View Full Version : Win 97 Slack adjuster Need Help
April 30, 2011, 07:58 PM
I just got my 97 back from the smith. When it went it there was a small amount of play between the barrel and receiver. When I got it back there is no play at all. Will this wear this out being tight like that? The gun is around 102 years old. My local gun shop said there should be a small amount of play. Don't know who to believe. Hope someone has some info for me.
April 30, 2011, 08:09 PM
Sounds like the gunsmith did you a favor by adjusting the looseness out of the gun. When the gun came from the factory, there was no play. The barrel to receiver fit should not have any play, although a small amount of play won't really affect anything other than the accuracy of the gun. I would say your gun will probably last for another 102 years.
April 30, 2011, 08:11 PM
my 97 has no play after 1000,s of rounds and i don,t think your 97 should have any play after being adjusted. my only complaint is my 97 seems to kick the snot out of me. eastbank.
April 30, 2011, 08:13 PM
Thanks for all the good posts. That is exactly what I wanted to know. Hoping to get out and shoot some this weekend if the weather cooperates.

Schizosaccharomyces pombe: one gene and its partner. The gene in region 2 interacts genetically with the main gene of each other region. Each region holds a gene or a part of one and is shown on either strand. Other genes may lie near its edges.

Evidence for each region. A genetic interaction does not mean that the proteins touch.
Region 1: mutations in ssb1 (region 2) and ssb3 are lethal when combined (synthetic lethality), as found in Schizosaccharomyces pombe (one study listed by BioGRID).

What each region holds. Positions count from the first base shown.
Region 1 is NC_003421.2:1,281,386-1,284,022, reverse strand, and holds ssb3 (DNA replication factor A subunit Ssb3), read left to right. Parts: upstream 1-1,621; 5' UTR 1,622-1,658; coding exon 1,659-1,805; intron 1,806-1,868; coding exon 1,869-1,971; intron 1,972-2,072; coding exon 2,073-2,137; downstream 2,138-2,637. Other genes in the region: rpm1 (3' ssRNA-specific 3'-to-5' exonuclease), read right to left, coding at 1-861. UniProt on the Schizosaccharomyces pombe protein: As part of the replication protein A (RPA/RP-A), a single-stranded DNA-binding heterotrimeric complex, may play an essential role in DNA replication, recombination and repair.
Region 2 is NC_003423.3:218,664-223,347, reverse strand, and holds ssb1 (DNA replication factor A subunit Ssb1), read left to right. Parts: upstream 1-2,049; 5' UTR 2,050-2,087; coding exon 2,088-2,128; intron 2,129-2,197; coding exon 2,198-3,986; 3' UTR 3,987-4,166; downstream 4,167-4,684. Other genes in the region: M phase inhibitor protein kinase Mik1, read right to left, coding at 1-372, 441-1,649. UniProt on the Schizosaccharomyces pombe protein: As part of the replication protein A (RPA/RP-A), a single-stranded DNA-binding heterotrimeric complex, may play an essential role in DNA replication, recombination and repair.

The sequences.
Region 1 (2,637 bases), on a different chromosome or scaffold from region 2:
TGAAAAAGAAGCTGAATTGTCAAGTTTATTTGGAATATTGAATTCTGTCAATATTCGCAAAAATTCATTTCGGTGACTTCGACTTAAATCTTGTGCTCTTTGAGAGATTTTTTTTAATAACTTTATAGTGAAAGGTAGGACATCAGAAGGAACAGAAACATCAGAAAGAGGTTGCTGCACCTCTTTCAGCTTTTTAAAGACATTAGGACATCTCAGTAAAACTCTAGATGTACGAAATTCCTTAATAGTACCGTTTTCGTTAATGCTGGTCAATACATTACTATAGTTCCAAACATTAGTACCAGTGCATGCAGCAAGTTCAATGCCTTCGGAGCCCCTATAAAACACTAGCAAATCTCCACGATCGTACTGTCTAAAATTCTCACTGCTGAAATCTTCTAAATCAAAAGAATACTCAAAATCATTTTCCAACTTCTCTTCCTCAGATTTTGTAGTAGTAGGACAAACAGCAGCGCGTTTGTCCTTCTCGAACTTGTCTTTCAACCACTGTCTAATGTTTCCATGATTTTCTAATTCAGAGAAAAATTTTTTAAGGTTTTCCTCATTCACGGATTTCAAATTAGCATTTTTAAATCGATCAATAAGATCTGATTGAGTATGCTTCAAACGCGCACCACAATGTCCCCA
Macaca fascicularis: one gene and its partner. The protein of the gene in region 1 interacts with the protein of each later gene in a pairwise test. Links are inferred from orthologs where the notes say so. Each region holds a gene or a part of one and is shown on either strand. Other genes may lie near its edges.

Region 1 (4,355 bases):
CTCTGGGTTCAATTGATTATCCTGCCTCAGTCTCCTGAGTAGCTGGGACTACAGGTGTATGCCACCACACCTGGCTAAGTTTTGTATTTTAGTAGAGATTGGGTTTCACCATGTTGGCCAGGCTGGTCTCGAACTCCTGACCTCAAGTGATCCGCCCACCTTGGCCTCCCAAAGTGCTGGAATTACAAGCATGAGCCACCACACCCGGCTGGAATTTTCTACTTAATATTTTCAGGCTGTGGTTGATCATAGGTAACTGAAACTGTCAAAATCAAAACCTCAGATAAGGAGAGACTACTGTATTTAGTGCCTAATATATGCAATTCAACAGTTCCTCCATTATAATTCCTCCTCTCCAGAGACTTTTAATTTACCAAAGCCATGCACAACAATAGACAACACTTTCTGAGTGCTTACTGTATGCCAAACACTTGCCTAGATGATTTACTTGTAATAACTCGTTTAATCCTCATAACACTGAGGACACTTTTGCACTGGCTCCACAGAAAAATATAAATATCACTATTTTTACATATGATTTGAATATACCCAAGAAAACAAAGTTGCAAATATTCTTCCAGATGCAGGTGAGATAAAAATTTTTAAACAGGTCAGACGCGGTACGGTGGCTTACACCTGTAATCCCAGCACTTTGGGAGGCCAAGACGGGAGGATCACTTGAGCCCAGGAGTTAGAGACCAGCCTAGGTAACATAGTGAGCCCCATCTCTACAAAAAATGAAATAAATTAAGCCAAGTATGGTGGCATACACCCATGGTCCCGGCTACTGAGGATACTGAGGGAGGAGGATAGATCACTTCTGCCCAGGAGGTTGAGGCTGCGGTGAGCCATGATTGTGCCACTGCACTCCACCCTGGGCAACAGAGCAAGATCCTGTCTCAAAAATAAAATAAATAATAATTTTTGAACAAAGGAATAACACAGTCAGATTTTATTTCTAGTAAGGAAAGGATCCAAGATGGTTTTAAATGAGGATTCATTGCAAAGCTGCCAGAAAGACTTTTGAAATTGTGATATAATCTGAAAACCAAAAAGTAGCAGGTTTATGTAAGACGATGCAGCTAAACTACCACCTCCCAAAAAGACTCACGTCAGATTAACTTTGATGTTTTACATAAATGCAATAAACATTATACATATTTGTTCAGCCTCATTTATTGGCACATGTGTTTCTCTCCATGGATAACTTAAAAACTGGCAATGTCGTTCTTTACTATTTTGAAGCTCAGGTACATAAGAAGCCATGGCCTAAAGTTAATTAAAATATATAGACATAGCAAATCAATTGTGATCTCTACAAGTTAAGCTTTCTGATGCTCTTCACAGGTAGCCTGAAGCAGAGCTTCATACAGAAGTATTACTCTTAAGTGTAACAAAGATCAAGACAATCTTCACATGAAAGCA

May 5, 2011, 01:20 AM
I did want to emphasize the point that any play in the barrel adjustment can create barrel peening of the mating faces that gets worse with each shot and is a greater problem with increasing amounts of gap.
Peened surfaces and thread contacts make the repair/refit less effective and/or may require the removal of excess metal to allow a closer match to the contact faces.
Don't make more problems for your treasured Winchester by allowing any play to be present between the barrel and frame on any takedown gun.
There is a similar potential peening issue with other swap-barrel guns like the Remington 870 and even more so with the 1100 and 11/87 cousins.
I have to refit and rework plenty of problem guns already, so don't make more unnecessary work for me, OK?
I'm perfectly happy fixing problems that occur by accident or wear, and less enthusiastic about fixing the unfortunate amateur repair.
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